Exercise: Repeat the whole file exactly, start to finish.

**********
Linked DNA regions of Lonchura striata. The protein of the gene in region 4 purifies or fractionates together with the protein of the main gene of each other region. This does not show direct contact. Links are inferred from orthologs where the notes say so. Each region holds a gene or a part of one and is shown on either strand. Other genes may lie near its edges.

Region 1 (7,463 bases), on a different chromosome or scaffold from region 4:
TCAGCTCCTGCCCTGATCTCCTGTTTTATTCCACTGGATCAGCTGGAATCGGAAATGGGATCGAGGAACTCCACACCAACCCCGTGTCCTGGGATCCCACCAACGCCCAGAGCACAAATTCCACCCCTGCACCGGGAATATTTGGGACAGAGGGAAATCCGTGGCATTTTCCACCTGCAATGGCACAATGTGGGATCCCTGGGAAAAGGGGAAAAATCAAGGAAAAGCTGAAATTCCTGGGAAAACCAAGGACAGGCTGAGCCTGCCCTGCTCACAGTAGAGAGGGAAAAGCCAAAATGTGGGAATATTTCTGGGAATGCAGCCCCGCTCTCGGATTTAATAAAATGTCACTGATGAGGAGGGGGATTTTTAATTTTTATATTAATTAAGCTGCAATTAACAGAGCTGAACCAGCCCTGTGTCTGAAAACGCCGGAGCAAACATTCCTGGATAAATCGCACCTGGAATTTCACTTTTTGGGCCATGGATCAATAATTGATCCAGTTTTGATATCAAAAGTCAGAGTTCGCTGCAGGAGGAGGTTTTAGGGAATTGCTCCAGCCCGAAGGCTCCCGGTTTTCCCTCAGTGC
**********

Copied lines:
Linked DNA regions of Lonchura striata. The protein of the gene in region 4 purifies or fractionates together with the protein of the main gene of each other region. This does not show direct contact. Links are inferred from orthologs where the notes say so. Each region holds a gene or a part of one and is shown on either strand. Other genes may lie near its edges.

Region 1 (7,463 bases), on a different chromosome or scaffold from region 4:
TCAGCTCCTGCCCTGATCTCCTGTTTTATTCCACTGGATCAGCTGGAATCGGAAATGGGATCGAGGAACTCCACACCAACCCCGTGTCCTGGGATCCCACCAACGCCCAGAGCACAAATTCCACCCCTGCACCGGGAATATTTGGGACAGAGGGAAATCCGTGGCATTTTCCACCTGCAATGGCACAATGTGGGATCCCTGGGAAAAGGGGAAAAATCAAGGAAAAGCTGAAATTCCTGGGAAAACCAAGGACAGGCTGAGCCTGCCCTGCTCACAGTAGAGAGGGAAAAGCCAAAATGTGGGAATATTTCTGGGAATGCAGCCCCGCTCTCGGATTTAATAAAATGTCACTGATGAGGAGGGGGATTTTTAATTTTTATATTAATTAAGCTGCAATTAACAGAGCTGAACCAGCCCTGTGTCTGAAAACGCCGGAGCAAACATTCCTGGATAAATCGCACCTGGAATTTCACTTTTTGGGCCATGGATCAATAATTGATCCAGTTTTGATATCAAAAGTCAGAGTTCGCTGCAGGAGGAGGTTTTAGGGAATTGCTCCAGCCCGAAGGCTCCCGGTTTTCCCTCAGTGC